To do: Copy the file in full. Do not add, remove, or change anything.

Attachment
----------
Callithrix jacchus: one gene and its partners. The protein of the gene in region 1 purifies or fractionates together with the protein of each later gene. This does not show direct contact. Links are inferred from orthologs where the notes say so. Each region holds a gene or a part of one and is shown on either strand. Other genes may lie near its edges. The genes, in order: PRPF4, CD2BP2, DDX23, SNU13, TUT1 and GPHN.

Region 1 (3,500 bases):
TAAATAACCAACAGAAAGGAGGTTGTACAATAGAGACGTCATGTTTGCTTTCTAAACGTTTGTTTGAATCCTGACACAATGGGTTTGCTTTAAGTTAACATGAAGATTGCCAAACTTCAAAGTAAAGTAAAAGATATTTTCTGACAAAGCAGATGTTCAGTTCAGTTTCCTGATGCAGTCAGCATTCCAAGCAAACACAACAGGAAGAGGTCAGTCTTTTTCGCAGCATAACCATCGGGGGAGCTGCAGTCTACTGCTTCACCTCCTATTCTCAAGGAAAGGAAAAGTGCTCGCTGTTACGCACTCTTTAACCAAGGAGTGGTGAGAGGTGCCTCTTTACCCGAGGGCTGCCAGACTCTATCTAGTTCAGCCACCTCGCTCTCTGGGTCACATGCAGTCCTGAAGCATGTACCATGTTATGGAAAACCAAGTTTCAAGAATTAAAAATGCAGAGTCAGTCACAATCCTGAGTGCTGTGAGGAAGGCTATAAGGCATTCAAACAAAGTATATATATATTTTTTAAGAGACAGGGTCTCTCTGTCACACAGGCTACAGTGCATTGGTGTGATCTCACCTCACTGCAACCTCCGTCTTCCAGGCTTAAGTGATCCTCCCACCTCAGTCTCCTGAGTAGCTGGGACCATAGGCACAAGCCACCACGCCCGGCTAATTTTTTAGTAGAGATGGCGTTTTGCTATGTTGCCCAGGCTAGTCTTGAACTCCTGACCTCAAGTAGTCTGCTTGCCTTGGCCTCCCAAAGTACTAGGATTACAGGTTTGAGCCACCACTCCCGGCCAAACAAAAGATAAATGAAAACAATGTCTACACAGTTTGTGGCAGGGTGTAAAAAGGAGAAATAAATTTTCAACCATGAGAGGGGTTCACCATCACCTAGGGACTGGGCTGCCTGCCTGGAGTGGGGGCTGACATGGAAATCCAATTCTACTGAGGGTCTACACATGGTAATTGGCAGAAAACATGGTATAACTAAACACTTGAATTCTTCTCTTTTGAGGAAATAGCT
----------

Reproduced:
Callithrix jacchus: one gene and its partners. The protein of the gene in region 1 purifies or fractionates together with the protein of each later gene. This does not show direct contact. Links are inferred from orthologs where the notes say so. Each region holds a gene or a part of one and is shown on either strand. Other genes may lie near its edges. The genes, in order: PRPF4, CD2BP2, DDX23, SNU13, TUT1 and GPHN.

Region 1 (3,500 bases):
TAAATAACCAACAGAAAGGAGGTTGTACAATAGAGACGTCATGTTTGCTTTCTAAACGTTTGTTTGAATCCTGACACAATGGGTTTGCTTTAAGTTAACATGAAGATTGCCAAACTTCAAAGTAAAGTAAAAGATATTTTCTGACAAAGCAGATGTTCAGTTCAGTTTCCTGATGCAGTCAGCATTCCAAGCAAACACAACAGGAAGAGGTCAGTCTTTTTCGCAGCATAACCATCGGGGGAGCTGCAGTCTACTGCTTCACCTCCTATTCTCAAGGAAAGGAAAAGTGCTCGCTGTTACGCACTCTTTAACCAAGGAGTGGTGAGAGGTGCCTCTTTACCCGAGGGCTGCCAGACTCTATCTAGTTCAGCCACCTCGCTCTCTGGGTCACATGCAGTCCTGAAGCATGTACCATGTTATGGAAAACCAAGTTTCAAGAATTAAAAATGCAGAGTCAGTCACAATCCTGAGTGCTGTGAGGAAGGCTATAAGGCATTCAAACAAAGTATATATATATTTTTTAAGAGACAGGGTCTCTCTGTCACACAGGCTACAGTGCATTGGTGTGATCTCACCTCACTGCAACCTCCGTCTTCCAGGCTTAAGTGATCCTCCCACCTCAGTCTCCTGAGTAGCTGGGACCATAGGCACAAGCCACCACGCCCGGCTAATTTTTTAGTAGAGATGGCGTTTTGCTATGTTGCCCAGGCTAGTCTTGAACTCCTGACCTCAAGTAGTCTGCTTGCCTTGGCCTCCCAAAGTACTAGGATTACAGGTTTGAGCCACCACTCCCGGCCAAACAAAAGATAAATGAAAACAATGTCTACACAGTTTGTGGCAGGGTGTAAAAAGGAGAAATAAATTTTCAACCATGAGAGGGGTTCACCATCACCTAGGGACTGGGCTGCCTGCCTGGAGTGGGGGCTGACATGGAAATCCAATTCTACTGAGGGTCTACACATGGTAATTGGCAGAAAACATGGTATAACTAAACACTTGAATTCTTCTCTTTTGAGGAAATAGCT